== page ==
[1 November 2013]
On demand from Warner Archives is this double-feature of two curious B movies made by David O. Selznick’s RKO in 1932. Both are about small multi-ethnic communities that must turn to violence in order to survive a peril from outside their cozy little environment, and as such may be seen possibly as warnings of the rising threat from fascist or militarist expansions in both Europe and Asia.
The first and better film, Men of America, opens with a montage of the settling of the West via bits of stock footage: stagecoaches, Indian attacks, etc. Now the area is settled and the superannuated warriors, both white man and Indian, are nostalgic old duffers who sit around in the general store trading war stories. It’s a farming community, and the farmers include heavily-accented Italian and Chinese immigrants, all working the land and raising families amid good-natured ethnic jokes to underline the trope of the “melting pot”.
But it still turns out to be a country for old men, for the thrust of the story is that when gangsters on the lam hide out nearby, these aged coots are ready to take up arms and defend themselves as well or better than any of these soft, civilized, citified, sissified whippersnappers of the younger generation. That includes our hero (William Boyd), who’s almost the victim of mob justice due to misunderstanding. One Italian farmer transcends his jolly stereotyping in a dramatic scene when he tells an Italian gangster that he’s bringing shame on his people.
Roar of the Dragon foreshadows Fort Apache and other films about a beseiged group of people defending a building against the horde of attackers. Based partly (and very obviously) on a play by the industrious Howard Estabrook and partly on a story co-written by Merian C. Cooper (King Kong), this takes place in a Manchuria hotel, and the attackers are “Tartar bandits” led by a Russian (C. Henry Gordon) taking advantage of the fact that Chinese troops are off fighting the Japanese. This topic of the day wasn’t much discussed in contemporary Hollywood, so it’s interesting to find it even as a mere plot device or backdrop in a movie with shaky logic.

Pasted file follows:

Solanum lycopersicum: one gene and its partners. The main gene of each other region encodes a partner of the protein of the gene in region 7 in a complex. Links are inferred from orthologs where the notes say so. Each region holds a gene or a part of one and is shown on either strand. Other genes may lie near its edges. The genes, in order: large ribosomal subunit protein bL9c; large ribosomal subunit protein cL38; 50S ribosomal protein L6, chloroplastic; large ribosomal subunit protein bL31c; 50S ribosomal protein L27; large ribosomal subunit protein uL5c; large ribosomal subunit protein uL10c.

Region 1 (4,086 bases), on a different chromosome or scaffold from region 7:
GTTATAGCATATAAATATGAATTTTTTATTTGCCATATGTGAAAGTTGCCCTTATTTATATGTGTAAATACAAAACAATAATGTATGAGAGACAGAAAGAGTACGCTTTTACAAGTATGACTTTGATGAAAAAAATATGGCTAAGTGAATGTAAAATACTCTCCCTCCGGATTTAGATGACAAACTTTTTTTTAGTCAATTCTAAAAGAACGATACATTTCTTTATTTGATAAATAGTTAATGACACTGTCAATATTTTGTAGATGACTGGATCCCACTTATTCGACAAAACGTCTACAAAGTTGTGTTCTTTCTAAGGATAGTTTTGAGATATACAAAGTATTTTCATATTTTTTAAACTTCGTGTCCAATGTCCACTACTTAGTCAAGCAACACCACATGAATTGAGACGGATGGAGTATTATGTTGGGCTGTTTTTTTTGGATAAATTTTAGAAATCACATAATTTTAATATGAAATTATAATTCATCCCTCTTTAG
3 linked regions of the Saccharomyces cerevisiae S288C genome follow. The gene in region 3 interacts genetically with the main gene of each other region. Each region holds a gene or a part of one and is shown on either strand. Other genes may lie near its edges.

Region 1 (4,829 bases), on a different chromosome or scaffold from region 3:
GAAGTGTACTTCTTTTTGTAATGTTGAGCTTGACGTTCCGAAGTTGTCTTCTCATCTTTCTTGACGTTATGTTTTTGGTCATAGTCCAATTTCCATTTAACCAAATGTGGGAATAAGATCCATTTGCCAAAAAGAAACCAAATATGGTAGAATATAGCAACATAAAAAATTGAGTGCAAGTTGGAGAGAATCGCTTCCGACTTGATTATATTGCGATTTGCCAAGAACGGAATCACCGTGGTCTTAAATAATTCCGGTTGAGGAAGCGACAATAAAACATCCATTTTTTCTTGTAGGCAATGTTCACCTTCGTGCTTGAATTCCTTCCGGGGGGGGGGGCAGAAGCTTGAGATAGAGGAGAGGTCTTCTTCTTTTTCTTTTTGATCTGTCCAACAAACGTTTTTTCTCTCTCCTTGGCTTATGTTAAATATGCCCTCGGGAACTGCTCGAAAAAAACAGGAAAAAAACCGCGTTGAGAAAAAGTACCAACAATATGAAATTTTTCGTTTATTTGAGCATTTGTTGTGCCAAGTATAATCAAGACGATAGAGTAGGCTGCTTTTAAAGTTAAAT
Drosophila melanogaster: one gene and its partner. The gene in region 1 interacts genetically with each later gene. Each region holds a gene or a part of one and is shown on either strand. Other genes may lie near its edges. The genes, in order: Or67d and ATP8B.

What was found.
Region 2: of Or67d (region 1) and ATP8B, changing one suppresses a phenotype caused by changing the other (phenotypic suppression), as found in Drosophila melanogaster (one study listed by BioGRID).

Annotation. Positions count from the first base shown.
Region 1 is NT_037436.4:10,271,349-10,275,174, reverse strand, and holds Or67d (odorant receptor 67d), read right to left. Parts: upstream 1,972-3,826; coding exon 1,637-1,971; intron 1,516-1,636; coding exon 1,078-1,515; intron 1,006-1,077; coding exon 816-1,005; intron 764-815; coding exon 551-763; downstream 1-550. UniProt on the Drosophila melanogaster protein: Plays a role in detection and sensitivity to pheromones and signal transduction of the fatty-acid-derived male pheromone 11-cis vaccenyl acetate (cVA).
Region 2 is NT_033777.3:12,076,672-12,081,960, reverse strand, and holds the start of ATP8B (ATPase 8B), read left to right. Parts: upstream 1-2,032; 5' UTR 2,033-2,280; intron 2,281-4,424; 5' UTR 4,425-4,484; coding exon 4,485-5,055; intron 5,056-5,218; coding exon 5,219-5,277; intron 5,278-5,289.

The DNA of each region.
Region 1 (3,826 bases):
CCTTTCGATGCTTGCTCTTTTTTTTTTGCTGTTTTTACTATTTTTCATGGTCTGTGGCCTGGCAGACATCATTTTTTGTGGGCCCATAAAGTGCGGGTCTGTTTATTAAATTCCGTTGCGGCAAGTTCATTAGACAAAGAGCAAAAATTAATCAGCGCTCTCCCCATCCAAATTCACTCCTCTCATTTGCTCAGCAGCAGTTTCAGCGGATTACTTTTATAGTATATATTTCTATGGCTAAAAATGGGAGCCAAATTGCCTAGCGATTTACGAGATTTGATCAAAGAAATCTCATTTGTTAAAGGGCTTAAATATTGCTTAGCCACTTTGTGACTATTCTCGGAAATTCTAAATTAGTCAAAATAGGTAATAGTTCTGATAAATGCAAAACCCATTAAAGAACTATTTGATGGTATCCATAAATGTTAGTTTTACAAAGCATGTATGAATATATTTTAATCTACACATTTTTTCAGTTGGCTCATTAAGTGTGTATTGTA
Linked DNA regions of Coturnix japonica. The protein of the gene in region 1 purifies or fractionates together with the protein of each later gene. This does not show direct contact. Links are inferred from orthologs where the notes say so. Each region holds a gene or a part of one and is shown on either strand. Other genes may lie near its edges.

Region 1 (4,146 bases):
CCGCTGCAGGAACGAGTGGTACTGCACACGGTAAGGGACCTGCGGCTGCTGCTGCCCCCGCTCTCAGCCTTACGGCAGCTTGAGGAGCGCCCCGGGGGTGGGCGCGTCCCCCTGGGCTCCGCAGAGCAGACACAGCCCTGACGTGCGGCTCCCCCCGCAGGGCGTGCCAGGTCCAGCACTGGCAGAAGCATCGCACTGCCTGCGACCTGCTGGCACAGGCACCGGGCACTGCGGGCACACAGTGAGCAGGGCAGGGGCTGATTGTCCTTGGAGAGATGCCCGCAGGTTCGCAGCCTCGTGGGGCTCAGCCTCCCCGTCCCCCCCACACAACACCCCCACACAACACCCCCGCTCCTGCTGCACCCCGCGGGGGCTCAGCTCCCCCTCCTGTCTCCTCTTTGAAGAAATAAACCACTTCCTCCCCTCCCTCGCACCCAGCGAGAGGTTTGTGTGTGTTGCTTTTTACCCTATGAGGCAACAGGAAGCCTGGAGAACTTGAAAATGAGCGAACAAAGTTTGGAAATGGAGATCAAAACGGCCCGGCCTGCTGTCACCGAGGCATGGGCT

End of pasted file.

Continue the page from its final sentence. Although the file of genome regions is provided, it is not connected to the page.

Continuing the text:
The hard-drinking, cynical hero is Richard Dix, and the (extremely) beautiful damaged-goods heroine (the bandit’s reluctant “girlfriend”) is Danish actress Gwili Andre, made up strikingly like Marlene Dietrich with a Garbo-ish accent. A bearded Jewish merchant (Arthur Stone) risks his life and meets a terrible fate. Two of Hollywood’s giddiest comic characters are around doing their act: Zasu Pitts and Edward Everett Horton, the latter wearing the most makeup. The pressure-cooker events are such that Horton transforms before our eyes into a machine-gun-wielding ball of fire. (It seems to be a Gatling gun or a rotary cannon, though I’m no expert.) Zasu remains dithery, unfortunately; it would have been a metamorphosis worth seeing had she rolled up her sleeves and grabbed a tommy gun. “Oh dear! How do steer this thing?”